Timor-Leste: UN steps up aid to scores of thousands of people displaced by violence

31 May 2006

With violence decreasing markedly in Timor-Leste over the past 24 hours although youth gangs are still on the streets, United Nations agencies today stepped up aid for 100,000 people uprooted by weeks of turmoil aggravated by the dismissal of a third of the armed forces in the country which the UN shepherded to independence from Indonesia in 2002.

The UN High Commissioner for Refugees (UNHCR) is airlifting in tents, plastic sheeting, blankets, jerry cans and cooking utensils that can help 30,000 internally displaced persons (IDPs) in the small South-East Asian country where Australian troops have already landed at the Government’s request to help restore calm.

“There is a clear need to get people out of these overcrowded and unsanitary makeshift camps and into new sites which are designed in such a way as to protect women, children, and the elderly,” UNHCR official Gregory Garras said.

An agency assessment team arrived in the capital, Dili, today and reported that the most critical needs of the town’s estimated 65,000 IDPs – apart from security – are food, clean water and shelter. A further 35,000 people have reportedly fled to the countryside.

UNHCR has experience in the area, having repatriated more than 220,000 refugees who had fled the violence and upheaval following the 1999 UN-organized referendum on independence. It also assisted some 28,000 people who wanted to stay in Indonesia.

The UN World Food Programme (WFP) is distributing rice and high-energy biscuits to IDPs and local hospitals, augmenting supplies provided by the Government, the UN Office in Timor-Leste (UNOTIL) reported.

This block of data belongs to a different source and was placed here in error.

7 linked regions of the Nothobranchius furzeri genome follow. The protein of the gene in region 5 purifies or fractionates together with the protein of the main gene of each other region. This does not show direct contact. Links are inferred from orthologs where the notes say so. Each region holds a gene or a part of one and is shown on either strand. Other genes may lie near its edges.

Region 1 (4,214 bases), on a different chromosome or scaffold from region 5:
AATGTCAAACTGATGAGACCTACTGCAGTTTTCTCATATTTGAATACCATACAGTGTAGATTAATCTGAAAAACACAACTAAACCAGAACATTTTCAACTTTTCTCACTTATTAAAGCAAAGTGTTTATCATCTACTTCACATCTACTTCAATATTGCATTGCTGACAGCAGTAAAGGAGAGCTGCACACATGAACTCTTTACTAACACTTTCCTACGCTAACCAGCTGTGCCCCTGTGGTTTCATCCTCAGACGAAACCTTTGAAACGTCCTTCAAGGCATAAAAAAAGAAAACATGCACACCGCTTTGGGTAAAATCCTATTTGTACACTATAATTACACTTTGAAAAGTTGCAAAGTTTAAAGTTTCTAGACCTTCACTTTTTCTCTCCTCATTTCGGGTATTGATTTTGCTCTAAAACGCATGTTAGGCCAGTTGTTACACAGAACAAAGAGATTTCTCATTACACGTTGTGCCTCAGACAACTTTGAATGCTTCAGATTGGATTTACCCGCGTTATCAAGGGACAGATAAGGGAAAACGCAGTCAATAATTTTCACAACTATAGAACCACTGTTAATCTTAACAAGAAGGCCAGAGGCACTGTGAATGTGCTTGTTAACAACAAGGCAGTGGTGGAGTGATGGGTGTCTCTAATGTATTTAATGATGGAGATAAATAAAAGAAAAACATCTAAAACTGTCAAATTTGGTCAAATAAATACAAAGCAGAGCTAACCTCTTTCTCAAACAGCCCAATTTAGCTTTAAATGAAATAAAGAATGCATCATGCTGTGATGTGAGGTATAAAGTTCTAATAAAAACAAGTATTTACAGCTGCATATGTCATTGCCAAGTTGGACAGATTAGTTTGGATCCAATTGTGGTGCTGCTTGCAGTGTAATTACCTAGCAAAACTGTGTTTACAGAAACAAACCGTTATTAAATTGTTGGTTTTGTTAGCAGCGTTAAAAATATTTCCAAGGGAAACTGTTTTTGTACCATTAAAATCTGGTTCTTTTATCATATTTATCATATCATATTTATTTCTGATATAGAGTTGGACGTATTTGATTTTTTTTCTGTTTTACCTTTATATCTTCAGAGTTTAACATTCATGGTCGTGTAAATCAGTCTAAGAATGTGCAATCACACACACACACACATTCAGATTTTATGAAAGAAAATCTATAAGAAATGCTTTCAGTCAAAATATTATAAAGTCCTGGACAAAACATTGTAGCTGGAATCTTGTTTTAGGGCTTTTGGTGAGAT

The UN Office itself is providing assistance to approximately 5,000 IDPs camped near its compound. The UN Population Fund (UNFPA), the UN Children’s Fund (UNICEF), and the UN World Health Organization (WHO) are providing hospital supplies and assisting pregnant women in the camps.

Three babies were born over the last three days in the camp opposite the UN compound. “Help has to reach these camps immediately,” UNICEF country representative Shui-Meng Ng said. “Babies are being born in these camps under conditions which are unsuitable. They and their mothers need looking after. We need to take care of the preventive health care needs of these people.”

UNICEF is also aiding the Government with technical assistance on water distribution, and WHO is providing immunization kits. The UN Office for the Coordination of Humanitarian Affairs (OCHA) has sent in specialists to coordinate the work of the humanitarian agencies on the ground.

Secretary-General Kofi Annan, who has a senior envoy to Timor-Leste to help calm the situation, recorded a message to the Timorese people appealing for calm.

In the video, he called for all concerned to “act together, urgently, to prevent the situation from deteriorating further.”

He urged political leaders to join forces with religious and community leaders to end the crisis. The Timorese people “must stand up against anyone who tries to divide you on regional or ethnic lines,” he said.

For its part, the international community must “stand with Timor-Leste in the present, which is its hour of need.”

The Secretary-General urged members of the defence and security forces to “abide by their obligation to uphold the constitution and the rule of law.”

He pledged the UN’s full support at this trying juncture. The UN, he told the country’s citizens, “wills stay with you as you resume your noble task of building a united and prosperous Timorese nation.”


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